All migrating Swallow-tailed Kites we have tracked since 1996 have crossed the Andes Mountains from east to west in western Colombia before continuing northward. In Columbia, the Andes Mountains consist of three major ridges: the Cordilleras Oriental (eastern), Central, and Occidental (western). On 26 February 2018, MIA and Babcock were over the Cordillera Occidental on their way to Panama.
Bogue Falaya and Lacombe were approaching the Cordillera Oriental in southern Columbia. Wilson and Panther were on the border of Peru and Brazil. Palmetto had surged ahead of Sawgrass, Apopka, and Refuge to join Sarasota in the state of Amazonas, Brazil.
Sawgrass left her wintering grounds on 2 February and was just north of the Bolivian/Brazilian border. Apopka had moved slightly north in the state of Rondônia, Brazil.
Refuge has not sent data in a few weeks. Why does this happen? We use transmitters with two different types of data-delivery methods: one where the data comes to us through satellites; and another that uses the cellular network. Refuge is being tracked with a solar powered GPS/GSM (cellular network) transmitter made by Ecotone Telemetry, Inc., which needs to be within range of a cell-phone tower to upload the data. When a bird is beyond range, the unit stores daily GPS locations until its signal can be picked up by a cellular tower. This is happening right now as the birds are crossing through the great Amazon basin and over the Andes Mountains. Sawgrass, Panther, Sarasota, Babcock, Wilson, and Apopka also are tracked by GPS/GSM transmitters.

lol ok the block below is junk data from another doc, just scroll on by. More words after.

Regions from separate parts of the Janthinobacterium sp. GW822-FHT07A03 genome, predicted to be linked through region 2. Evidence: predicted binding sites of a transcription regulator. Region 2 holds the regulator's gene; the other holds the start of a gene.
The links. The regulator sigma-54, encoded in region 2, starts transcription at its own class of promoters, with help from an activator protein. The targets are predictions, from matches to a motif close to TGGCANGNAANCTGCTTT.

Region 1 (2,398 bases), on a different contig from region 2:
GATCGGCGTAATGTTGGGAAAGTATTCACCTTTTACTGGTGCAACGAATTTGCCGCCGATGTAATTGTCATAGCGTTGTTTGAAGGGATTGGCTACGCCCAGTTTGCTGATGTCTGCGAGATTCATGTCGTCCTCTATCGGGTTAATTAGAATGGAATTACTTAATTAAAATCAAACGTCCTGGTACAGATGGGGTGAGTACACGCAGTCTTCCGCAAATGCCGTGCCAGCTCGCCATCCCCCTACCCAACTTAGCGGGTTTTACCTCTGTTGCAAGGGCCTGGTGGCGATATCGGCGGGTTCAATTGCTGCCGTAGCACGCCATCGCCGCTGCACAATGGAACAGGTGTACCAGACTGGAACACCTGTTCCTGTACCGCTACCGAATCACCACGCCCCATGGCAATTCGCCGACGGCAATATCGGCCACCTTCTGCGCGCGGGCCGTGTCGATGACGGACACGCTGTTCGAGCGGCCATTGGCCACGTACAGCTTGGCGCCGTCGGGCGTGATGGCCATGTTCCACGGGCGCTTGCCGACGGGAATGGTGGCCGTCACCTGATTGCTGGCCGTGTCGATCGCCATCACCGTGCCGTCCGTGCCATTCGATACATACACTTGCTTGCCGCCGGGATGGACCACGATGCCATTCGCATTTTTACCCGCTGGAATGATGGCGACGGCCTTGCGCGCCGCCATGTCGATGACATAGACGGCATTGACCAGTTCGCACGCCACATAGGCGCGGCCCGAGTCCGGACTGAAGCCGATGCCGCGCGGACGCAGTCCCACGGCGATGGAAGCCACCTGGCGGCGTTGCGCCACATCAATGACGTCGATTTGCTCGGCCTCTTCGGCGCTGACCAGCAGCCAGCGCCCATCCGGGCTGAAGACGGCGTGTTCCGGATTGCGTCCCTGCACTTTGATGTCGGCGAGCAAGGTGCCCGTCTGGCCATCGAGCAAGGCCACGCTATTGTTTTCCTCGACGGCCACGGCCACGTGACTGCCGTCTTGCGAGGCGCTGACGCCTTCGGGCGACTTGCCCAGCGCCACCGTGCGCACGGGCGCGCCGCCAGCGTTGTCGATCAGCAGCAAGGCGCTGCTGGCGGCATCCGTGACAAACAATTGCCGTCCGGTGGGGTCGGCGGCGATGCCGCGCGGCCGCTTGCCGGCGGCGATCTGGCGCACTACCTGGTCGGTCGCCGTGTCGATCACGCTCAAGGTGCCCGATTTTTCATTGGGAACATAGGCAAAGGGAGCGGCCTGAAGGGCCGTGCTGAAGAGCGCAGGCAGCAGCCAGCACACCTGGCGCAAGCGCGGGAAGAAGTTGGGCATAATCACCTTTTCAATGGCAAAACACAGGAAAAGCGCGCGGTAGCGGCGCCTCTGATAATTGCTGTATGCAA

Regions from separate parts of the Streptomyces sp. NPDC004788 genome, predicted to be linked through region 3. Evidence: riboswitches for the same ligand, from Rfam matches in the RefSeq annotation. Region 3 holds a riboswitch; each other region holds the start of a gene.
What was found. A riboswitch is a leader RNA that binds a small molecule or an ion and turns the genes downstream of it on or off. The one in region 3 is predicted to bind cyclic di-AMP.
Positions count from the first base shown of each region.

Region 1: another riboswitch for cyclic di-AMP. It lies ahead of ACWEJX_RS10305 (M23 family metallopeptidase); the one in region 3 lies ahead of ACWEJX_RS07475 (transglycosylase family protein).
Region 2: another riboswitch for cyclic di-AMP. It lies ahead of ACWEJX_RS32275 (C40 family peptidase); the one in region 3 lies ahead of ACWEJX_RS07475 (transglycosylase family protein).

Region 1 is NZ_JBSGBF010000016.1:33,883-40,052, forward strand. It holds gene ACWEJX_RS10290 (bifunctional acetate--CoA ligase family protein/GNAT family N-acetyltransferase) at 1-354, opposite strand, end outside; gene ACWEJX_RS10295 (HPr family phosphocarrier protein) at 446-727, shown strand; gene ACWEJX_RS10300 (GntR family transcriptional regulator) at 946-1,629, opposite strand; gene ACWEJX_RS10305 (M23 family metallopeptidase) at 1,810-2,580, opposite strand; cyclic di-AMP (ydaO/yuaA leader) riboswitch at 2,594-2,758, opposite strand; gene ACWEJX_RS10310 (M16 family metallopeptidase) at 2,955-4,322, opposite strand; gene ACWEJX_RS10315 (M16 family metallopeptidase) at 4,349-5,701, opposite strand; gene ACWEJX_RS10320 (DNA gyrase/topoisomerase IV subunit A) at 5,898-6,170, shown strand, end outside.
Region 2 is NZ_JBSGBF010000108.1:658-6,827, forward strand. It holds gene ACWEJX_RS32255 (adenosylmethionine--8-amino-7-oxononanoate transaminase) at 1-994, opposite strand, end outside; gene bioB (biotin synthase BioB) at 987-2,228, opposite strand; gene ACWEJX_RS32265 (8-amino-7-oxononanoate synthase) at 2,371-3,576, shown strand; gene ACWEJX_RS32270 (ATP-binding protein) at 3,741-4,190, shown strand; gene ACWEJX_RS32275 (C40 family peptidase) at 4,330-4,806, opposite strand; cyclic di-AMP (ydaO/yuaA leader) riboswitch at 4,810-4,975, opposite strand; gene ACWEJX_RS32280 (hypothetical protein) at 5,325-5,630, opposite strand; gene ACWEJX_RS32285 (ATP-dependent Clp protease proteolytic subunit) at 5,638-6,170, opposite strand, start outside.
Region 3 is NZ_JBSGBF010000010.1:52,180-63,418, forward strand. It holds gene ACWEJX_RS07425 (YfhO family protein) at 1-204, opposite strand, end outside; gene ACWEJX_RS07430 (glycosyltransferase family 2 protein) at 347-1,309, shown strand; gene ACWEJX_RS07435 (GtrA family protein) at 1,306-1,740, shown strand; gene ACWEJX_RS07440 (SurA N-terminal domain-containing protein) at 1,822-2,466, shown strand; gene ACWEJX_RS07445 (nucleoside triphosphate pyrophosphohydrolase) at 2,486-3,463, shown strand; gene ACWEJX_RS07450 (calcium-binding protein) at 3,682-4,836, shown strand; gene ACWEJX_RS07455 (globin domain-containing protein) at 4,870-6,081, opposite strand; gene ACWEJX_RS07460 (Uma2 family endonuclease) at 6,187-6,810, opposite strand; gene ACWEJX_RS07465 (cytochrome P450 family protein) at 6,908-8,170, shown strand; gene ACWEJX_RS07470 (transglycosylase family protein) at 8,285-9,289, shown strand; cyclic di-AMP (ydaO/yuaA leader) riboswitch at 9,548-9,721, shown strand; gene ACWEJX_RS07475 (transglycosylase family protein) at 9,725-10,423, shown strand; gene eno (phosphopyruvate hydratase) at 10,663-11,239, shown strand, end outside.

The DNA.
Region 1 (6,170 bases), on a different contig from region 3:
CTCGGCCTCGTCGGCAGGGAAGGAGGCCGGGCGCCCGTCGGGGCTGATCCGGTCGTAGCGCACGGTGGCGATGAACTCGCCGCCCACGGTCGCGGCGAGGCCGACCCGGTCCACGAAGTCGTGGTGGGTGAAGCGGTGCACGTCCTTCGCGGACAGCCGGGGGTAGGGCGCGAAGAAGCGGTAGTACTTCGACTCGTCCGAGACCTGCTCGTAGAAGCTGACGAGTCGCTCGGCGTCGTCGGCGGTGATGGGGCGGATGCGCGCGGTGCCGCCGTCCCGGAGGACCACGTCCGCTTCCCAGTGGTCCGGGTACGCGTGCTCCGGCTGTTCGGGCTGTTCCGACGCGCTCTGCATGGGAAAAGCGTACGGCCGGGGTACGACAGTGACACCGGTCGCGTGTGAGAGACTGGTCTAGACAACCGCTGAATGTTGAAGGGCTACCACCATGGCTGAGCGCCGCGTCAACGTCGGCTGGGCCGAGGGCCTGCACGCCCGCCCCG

MIA, Palmetto, Lacombe, and Bogue Falaya are being tracked by solar powered GPS/satellite transmitters made by Microwave Telemetry, Inc. These units upload data to satellites, always within transmission range, every 2 days, and store GPS locations in the off day while the transmitter recharges, resulting in essentially continuous data delivery.